Job interviews can be a very stressful thing to navigate, and there are a number of mistakes people can make that could ruin their chances.

If you're looking to make a good first impression and seal the deal then you don't want to be making these unintentionally.

A number of recruiters and business owners have revealed some errors people make in job interviews that you can seek to avoid.

10 mistakes people make in job interviews that could ruin their chances

The Bolton News: Mistakes can include talking too much and turning up to an interview way too earlyMistakes can include talking too much and turning up to an interview way too early (Image: Canva)

1. Not checking your tech before the interview

Sky News spoke to Tas Ravenscroft, senior consultant at recruitment firm Cherry Pick People, who said that not checking the technology or site where the interview is being hosted could disrupt the process.

"This is especially crucial as most first interviews are now conducted via video conferencing," she added.

2. Criticising previous employers

Ravenscroft said she had come across some people speaking badly of their former employers in interviews which doesn't reflect well on them.

She added: "Instead, my advice is to focus on the lessons learned and how you've grown from challenges in your career."

3. Not asking questions at the end

Ravenscroft emphasised how important it was to ask questions at the end of an interview as it shows you're interested.

She said: "I'd say in your first interview, ask about company culture, day to day tasks, expectations of this role, who's the best performer and why? 

"Questions I'd stay away from are benefit-related questions, or I recently had someone ask what the sick pay policy was like in the first interview… Safe to say they didn't get invited back. If you work with a recruiter, you will have salary and benefits info before, so no need to ask on interview."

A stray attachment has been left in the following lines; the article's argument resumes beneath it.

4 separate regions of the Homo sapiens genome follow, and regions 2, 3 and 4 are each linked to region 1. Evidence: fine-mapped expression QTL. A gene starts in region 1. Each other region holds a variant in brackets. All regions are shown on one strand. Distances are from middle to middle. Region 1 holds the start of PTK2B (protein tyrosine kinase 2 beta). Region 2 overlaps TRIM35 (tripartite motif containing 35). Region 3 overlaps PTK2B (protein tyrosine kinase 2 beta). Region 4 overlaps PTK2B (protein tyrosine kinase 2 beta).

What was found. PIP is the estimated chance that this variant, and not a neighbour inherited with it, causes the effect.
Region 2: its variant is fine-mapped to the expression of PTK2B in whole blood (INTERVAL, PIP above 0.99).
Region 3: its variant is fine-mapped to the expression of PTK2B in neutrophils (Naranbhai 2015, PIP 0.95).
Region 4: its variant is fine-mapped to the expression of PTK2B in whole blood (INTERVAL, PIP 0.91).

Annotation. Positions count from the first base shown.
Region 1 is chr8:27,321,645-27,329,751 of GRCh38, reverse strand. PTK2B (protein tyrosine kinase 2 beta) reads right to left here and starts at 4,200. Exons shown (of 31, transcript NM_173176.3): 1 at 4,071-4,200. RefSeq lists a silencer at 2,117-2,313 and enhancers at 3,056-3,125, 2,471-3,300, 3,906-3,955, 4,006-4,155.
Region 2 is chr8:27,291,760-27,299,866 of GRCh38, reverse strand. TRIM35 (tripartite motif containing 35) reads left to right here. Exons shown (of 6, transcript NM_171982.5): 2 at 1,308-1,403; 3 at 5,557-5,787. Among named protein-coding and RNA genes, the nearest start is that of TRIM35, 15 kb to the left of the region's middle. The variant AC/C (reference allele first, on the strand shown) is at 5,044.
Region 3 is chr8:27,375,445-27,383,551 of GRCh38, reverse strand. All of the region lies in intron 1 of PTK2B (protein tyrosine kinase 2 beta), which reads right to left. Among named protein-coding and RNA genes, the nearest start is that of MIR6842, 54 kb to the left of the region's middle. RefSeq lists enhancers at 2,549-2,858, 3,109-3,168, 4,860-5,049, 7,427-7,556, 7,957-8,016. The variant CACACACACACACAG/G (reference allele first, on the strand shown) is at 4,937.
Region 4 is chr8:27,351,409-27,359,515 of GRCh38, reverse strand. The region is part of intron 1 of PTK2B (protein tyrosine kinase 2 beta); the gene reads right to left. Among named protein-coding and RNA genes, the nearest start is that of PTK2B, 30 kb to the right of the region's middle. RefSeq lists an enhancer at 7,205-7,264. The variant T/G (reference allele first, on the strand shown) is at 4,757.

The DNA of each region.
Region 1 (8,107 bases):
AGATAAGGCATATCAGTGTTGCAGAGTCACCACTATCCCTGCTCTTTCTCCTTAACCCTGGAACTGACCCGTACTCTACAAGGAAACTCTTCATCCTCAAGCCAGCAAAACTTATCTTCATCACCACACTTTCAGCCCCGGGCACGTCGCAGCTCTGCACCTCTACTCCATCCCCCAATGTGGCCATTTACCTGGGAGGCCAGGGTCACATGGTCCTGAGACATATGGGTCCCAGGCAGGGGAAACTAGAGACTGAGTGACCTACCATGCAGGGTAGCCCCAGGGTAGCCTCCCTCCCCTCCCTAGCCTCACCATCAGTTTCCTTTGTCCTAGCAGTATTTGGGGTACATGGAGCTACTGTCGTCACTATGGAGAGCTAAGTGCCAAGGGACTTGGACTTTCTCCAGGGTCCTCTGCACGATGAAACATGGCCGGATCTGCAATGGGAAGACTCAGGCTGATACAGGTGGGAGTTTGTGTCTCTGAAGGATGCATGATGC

4. Not dressing appropriately

Sky News spoke to Paul Webley, managing director of Blaze Media Digital Marketing Agency in Merseyside, who brought up dressing appropriately for the job you're trying to get as a key thing to keep in mind.

He explained: "If you are coming for an interview in a marketing agency, dress smart. No need to be in a suit. It's cute if you are but just dress how you would expect to dress in the job and, if in doubt, err on the side of being slightly smarter."

5. Complaining

Paul said: "We had someone a few months ago tell us that they didn't think they should have to come into the office for an interview. This was for an office-based role. If they don't think it's worth coming in then the job is not going to be for them."

6. Handshake mishaps

This may depend on who you're having an interview with, but a weak handshake might not come across well to some.

Paul said: "There is nothing more off-putting than a limp shake. Having a firm, polite handshake is a basic human skill in business and beyond."

7. Not showing enthusiasm

Sky News also spoke to Mike Carlucci, managing director of Reading-based Italian-food importer Tenuta Marmorelle, who commented on how some people lacked enthusiasm in their interviews.

He explained: "A lot of people at the moment are applying for everything and anything. They apply for hundreds of jobs.

"The result is that you get applicants who are not enthusiastic or passionate about the role or sector as they see it just as a job."

8. Being under-prepared

Being aware of key aspects of the company and job role you are applying for are very important and a lack of research can become very apparent in interviews.

Habiba Khatoon, director of Robert Walters UK, said: "Most interviewers can easily catch on when a candidate has turned up unprepared and when they do, they can lose interest in that candidate quite quickly."

9. Talking too much

Ian Nicholas, global managing director at Reed, says a common slip-up people make is to carry on talking after giving their answer.

"Some interviewers may purposely leave a pause just to see how the interviewee will react under the pressure - so be confident in what you've said and know when you've finished."

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10. Being late - or too early

James Rowe, managing director of the Recruitment Experts, says: "I would suggest arriving 20 minutes early to give you time to prepare, but don't walk through the door too soon!

"Turning up five to 10 minutes prior to your interview start time shows you're punctual but won't rush the hiring manager… they need breaks too!"